A professional guardian was appointed for Tschumy in 2008. He had no family and no spouse. In 2012, Tschumy choked on a piece of food and suffered severe brain injury and was left in a coma. His guardian sought to remove him from life support. However, the hospital petitioned the Hennepin County Probate Court asking it to either amend the letters of guardianship to give the guardian authority to end life support or to direct the guardian to remove of life support. The guardian agreed that removing life support was warranted but argued that he didn’t need the permission of the court to do so because he had the authority pursuant to the statute and the court order appointing him which allowed him to withdraw medical consent for treatment.
The Probate Court agreed with the hospital and ordered the guardian to remove life support. Tschumy then died. Five months after the initial order the Court issued another order with a detailed explanation, stating that although guardians have broad power to withhold consent to medical treatment; they do not have the statutory authority to end life support without a court hearing and order.
The Court of Appeals reversed the Probate Court and held that the guardian has the authority to make end of life decisions without direction by the court.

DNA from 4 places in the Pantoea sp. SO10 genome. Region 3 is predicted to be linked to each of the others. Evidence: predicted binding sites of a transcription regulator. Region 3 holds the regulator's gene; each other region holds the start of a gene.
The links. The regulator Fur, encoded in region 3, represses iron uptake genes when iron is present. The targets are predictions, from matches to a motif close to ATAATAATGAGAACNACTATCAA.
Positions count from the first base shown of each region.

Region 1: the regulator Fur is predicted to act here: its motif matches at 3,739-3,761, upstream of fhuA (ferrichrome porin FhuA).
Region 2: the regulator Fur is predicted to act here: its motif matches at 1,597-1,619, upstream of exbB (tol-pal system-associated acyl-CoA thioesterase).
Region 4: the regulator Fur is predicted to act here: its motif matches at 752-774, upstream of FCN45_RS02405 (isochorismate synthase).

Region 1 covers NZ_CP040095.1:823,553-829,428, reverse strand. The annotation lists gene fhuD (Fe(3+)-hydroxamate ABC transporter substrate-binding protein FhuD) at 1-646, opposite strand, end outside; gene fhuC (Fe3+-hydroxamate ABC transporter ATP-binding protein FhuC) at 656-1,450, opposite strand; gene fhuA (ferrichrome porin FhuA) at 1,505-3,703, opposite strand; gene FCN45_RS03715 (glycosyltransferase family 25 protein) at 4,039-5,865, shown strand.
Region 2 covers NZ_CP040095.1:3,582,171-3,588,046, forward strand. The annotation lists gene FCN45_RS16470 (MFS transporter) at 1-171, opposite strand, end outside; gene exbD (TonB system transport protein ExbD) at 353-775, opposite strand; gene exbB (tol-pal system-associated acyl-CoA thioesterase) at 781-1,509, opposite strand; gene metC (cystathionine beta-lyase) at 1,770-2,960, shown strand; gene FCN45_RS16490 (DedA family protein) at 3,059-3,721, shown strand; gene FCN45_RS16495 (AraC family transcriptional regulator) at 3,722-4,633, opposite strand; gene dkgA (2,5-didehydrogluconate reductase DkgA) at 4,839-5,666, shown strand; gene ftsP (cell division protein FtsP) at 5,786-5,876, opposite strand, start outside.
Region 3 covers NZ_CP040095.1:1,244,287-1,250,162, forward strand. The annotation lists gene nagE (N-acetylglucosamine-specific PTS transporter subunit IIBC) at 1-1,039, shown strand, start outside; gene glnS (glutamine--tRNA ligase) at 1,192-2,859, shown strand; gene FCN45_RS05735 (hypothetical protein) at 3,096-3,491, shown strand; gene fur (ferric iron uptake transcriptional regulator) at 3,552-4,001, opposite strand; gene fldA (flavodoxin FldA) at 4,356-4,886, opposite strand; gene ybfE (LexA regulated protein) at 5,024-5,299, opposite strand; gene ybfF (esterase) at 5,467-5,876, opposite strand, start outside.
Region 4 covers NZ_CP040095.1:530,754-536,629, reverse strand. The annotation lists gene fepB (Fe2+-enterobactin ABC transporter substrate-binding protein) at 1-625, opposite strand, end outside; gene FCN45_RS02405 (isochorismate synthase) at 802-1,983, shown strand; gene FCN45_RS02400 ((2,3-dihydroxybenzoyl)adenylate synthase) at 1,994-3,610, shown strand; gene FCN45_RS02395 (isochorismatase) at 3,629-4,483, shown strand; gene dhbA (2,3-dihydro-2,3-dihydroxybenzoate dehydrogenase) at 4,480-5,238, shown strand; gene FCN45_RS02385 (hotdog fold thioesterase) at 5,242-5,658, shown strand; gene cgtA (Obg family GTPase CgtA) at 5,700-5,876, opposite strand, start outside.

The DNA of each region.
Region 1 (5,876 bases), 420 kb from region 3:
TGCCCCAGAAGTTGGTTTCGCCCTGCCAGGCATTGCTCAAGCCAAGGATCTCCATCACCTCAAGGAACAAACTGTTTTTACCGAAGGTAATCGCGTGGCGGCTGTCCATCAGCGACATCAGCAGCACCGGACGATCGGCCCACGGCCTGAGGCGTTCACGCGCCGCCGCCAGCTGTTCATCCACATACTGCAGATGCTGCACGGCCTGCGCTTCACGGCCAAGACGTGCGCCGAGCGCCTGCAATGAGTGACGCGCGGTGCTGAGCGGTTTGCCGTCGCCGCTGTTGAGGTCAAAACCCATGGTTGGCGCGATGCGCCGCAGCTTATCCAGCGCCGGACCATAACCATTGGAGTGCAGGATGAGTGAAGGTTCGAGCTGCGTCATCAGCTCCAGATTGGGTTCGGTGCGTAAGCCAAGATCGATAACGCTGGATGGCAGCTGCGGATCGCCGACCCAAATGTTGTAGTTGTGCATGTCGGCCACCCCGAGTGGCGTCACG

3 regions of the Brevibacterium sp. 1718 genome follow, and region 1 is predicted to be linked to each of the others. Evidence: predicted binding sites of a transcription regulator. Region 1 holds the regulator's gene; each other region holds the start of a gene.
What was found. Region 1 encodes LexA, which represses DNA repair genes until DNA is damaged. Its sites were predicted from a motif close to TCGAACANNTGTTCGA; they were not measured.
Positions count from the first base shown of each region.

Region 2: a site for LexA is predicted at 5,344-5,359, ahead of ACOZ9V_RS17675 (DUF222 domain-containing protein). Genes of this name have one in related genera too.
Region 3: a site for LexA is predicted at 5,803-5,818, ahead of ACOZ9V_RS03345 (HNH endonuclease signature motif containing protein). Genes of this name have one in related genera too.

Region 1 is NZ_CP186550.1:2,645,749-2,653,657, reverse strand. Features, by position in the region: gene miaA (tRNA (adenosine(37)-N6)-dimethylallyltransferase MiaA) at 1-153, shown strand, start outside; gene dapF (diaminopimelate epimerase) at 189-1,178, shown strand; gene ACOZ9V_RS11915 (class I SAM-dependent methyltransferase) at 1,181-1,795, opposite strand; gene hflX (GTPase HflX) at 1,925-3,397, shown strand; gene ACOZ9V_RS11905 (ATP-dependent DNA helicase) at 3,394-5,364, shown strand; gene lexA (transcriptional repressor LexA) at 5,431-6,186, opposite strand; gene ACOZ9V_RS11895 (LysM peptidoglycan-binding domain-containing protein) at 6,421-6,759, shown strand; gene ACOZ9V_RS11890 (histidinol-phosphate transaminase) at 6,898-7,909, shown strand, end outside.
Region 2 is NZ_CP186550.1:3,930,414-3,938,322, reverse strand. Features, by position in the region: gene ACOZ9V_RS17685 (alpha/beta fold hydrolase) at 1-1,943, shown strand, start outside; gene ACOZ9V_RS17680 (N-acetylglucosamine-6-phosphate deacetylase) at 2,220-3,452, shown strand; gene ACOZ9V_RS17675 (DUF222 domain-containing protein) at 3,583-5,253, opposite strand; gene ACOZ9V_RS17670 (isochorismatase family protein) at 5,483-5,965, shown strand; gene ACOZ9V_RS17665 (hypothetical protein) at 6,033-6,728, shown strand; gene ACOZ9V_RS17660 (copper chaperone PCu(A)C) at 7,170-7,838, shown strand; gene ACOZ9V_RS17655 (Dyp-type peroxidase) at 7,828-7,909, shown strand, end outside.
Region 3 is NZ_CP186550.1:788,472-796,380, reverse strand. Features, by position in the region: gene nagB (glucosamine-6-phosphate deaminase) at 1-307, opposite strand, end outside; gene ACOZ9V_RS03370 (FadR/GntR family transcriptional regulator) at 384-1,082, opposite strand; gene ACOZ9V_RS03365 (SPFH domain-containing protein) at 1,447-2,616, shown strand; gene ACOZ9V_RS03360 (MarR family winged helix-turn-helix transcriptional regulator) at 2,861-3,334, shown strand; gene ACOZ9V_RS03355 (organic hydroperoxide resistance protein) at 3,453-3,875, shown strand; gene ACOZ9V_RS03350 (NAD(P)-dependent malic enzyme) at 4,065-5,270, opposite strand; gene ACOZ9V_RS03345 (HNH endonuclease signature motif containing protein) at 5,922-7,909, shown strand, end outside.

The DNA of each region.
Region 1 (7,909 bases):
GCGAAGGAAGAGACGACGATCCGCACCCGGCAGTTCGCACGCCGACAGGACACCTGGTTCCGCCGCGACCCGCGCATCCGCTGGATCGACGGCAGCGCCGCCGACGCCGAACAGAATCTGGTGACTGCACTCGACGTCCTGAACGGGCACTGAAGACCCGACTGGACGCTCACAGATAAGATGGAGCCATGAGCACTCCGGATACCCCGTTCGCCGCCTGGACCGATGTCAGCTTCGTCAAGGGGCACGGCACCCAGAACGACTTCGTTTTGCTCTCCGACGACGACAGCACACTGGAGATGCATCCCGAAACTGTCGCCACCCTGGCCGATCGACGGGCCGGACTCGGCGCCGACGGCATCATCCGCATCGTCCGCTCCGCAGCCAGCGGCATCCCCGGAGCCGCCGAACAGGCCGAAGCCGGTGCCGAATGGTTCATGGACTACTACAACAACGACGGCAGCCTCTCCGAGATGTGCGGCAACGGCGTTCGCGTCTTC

The Minnesota Supreme court affirmed the Court of Appeals decision, stating that a guardian who has the power to make medical decisions for the ward, does have the authority to authorize removal of a ward’s life-sustaining treatment, without court approval, when all interested parties agree that removal is in the ward’s best interest.
The Supreme Court addressed the issue of whether there is a justifiable controversy. Since the Ward has died, the parties no longer have a specific dispute. However, Minnesota guardianship statutes do not address this situation. A majority of the justices agreed that a decision from the Supreme Court will help clarify for the guardians and their wards the scope of the guardians’ authority to make one of life’s most fundamental decisions. The Court stated that the issue is “functionally justiciable” and that the case presents “an important public issue of statewide significance.”
You may find a more recent case that gained similair attention in the news. Read the medical, ethical and legal issues in severe brain injury as posted on PMC; the U.S. National Library of Medicine, National Institutes of Health. Making moral decisions on the appropiateness of maintaining or withdrawing life-sustaining treatment is one of life's toughest decisions.